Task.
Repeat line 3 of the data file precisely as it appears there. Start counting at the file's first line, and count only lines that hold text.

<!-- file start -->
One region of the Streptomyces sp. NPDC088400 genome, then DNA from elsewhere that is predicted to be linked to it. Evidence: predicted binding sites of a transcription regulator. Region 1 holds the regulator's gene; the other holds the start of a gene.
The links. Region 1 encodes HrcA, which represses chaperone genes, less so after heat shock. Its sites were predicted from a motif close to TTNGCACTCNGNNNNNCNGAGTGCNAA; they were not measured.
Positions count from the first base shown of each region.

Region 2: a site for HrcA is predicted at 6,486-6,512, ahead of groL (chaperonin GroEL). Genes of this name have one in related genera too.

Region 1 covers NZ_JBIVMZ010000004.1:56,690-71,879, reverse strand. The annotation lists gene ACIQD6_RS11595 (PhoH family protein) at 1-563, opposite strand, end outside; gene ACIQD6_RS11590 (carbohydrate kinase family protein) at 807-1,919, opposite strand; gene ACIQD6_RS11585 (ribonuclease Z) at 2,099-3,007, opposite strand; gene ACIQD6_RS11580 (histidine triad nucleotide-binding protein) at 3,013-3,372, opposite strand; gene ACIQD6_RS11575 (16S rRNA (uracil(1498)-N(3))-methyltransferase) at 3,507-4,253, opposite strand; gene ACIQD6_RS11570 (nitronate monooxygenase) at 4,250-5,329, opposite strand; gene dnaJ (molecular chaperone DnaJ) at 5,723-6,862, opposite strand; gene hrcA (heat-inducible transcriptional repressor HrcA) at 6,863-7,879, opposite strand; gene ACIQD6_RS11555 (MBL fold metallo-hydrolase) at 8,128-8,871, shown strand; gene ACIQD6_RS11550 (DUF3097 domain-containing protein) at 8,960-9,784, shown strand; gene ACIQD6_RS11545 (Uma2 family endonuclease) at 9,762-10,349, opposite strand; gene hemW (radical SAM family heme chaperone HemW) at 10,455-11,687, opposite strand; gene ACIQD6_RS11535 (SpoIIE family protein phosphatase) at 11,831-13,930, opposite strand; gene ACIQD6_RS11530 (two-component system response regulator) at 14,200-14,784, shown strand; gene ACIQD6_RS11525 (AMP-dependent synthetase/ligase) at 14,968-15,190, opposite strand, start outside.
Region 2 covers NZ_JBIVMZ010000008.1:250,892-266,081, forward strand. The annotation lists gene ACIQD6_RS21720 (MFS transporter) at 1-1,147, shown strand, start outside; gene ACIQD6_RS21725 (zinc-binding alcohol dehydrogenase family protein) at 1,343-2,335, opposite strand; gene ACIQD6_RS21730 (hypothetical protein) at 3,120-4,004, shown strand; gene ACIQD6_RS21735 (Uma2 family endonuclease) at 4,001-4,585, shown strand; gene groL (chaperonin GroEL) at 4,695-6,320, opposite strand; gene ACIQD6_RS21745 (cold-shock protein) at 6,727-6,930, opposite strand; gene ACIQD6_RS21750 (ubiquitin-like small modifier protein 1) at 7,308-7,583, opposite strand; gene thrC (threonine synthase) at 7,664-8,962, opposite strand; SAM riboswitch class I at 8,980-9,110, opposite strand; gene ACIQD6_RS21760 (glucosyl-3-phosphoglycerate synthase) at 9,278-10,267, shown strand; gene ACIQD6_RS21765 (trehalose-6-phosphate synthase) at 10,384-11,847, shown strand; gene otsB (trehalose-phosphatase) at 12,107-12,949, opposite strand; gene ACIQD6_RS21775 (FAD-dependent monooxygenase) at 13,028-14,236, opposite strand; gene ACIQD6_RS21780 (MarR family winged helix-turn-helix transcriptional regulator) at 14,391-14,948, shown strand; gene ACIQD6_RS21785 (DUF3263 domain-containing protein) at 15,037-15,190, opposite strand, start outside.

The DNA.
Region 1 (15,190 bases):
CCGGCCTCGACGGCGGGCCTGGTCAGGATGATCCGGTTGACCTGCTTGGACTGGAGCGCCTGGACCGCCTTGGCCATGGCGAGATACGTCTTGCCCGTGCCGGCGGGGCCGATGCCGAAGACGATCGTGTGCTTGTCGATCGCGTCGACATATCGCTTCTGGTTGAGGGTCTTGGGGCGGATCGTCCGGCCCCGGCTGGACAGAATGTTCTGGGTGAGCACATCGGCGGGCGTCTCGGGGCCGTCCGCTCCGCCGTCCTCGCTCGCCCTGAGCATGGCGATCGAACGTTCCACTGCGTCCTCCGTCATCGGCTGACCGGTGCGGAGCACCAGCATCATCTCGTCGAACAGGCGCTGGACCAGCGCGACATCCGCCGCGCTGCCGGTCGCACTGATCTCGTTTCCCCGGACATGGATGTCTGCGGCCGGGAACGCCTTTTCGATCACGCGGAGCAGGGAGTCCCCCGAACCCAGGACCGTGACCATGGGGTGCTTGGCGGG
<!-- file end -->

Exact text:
Positions count from the first base shown of each region.